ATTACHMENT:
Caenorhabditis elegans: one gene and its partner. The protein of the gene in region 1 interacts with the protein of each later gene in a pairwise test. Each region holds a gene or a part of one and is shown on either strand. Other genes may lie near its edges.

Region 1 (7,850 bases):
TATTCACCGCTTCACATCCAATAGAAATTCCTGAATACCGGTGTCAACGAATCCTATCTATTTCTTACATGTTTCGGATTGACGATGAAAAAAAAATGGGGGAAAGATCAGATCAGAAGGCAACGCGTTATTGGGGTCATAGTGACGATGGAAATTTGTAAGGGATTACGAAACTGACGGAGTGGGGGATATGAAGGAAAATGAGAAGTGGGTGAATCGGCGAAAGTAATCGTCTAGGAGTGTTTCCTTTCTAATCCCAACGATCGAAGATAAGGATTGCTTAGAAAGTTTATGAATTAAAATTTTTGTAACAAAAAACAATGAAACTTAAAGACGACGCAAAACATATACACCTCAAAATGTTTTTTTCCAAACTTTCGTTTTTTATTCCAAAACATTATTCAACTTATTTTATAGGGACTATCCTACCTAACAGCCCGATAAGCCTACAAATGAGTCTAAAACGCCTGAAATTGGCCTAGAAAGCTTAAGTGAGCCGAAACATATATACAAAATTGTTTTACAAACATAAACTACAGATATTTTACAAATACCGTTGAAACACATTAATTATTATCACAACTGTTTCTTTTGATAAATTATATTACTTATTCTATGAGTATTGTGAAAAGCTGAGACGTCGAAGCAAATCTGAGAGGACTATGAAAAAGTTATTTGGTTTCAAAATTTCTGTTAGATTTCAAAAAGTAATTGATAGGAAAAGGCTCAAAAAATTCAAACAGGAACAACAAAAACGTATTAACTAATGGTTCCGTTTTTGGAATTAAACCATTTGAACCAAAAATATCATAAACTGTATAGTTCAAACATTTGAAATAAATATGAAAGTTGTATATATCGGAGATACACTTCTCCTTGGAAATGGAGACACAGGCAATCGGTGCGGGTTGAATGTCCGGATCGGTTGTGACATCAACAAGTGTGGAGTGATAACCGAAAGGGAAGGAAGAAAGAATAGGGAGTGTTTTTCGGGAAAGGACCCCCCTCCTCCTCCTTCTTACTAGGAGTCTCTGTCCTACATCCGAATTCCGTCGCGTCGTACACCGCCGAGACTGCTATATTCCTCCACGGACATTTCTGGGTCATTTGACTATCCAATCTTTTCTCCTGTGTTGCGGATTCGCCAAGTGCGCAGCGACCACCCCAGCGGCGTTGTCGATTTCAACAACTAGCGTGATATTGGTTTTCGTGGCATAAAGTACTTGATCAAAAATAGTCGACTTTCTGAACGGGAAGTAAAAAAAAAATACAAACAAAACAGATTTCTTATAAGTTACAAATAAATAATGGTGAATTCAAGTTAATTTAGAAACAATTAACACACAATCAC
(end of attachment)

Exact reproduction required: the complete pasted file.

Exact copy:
Caenorhabditis elegans: one gene and its partner. The protein of the gene in region 1 interacts with the protein of each later gene in a pairwise test. Each region holds a gene or a part of one and is shown on either strand. Other genes may lie near its edges.

Region 1 (7,850 bases):
TATTCACCGCTTCACATCCAATAGAAATTCCTGAATACCGGTGTCAACGAATCCTATCTATTTCTTACATGTTTCGGATTGACGATGAAAAAAAAATGGGGGAAAGATCAGATCAGAAGGCAACGCGTTATTGGGGTCATAGTGACGATGGAAATTTGTAAGGGATTACGAAACTGACGGAGTGGGGGATATGAAGGAAAATGAGAAGTGGGTGAATCGGCGAAAGTAATCGTCTAGGAGTGTTTCCTTTCTAATCCCAACGATCGAAGATAAGGATTGCTTAGAAAGTTTATGAATTAAAATTTTTGTAACAAAAAACAATGAAACTTAAAGACGACGCAAAACATATACACCTCAAAATGTTTTTTTCCAAACTTTCGTTTTTTATTCCAAAACATTATTCAACTTATTTTATAGGGACTATCCTACCTAACAGCCCGATAAGCCTACAAATGAGTCTAAAACGCCTGAAATTGGCCTAGAAAGCTTAAGTGAGCCGAAACATATATACAAAATTGTTTTACAAACATAAACTACAGATATTTTACAAATACCGTTGAAACACATTAATTATTATCACAACTGTTTCTTTTGATAAATTATATTACTTATTCTATGAGTATTGTGAAAAGCTGAGACGTCGAAGCAAATCTGAGAGGACTATGAAAAAGTTATTTGGTTTCAAAATTTCTGTTAGATTTCAAAAAGTAATTGATAGGAAAAGGCTCAAAAAATTCAAACAGGAACAACAAAAACGTATTAACTAATGGTTCCGTTTTTGGAATTAAACCATTTGAACCAAAAATATCATAAACTGTATAGTTCAAACATTTGAAATAAATATGAAAGTTGTATATATCGGAGATACACTTCTCCTTGGAAATGGAGACACAGGCAATCGGTGCGGGTTGAATGTCCGGATCGGTTGTGACATCAACAAGTGTGGAGTGATAACCGAAAGGGAAGGAAGAAAGAATAGGGAGTGTTTTTCGGGAAAGGACCCCCCTCCTCCTCCTTCTTACTAGGAGTCTCTGTCCTACATCCGAATTCCGTCGCGTCGTACACCGCCGAGACTGCTATATTCCTCCACGGACATTTCTGGGTCATTTGACTATCCAATCTTTTCTCCTGTGTTGCGGATTCGCCAAGTGCGCAGCGACCACCCCAGCGGCGTTGTCGATTTCAACAACTAGCGTGATATTGGTTTTCGTGGCATAAAGTACTTGATCAAAAATAGTCGACTTTCTGAACGGGAAGTAAAAAAAAAATACAAACAAAACAGATTTCTTATAAGTTACAAATAAATAATGGTGAATTCAAGTTAATTTAGAAACAATTAACACACAATCAC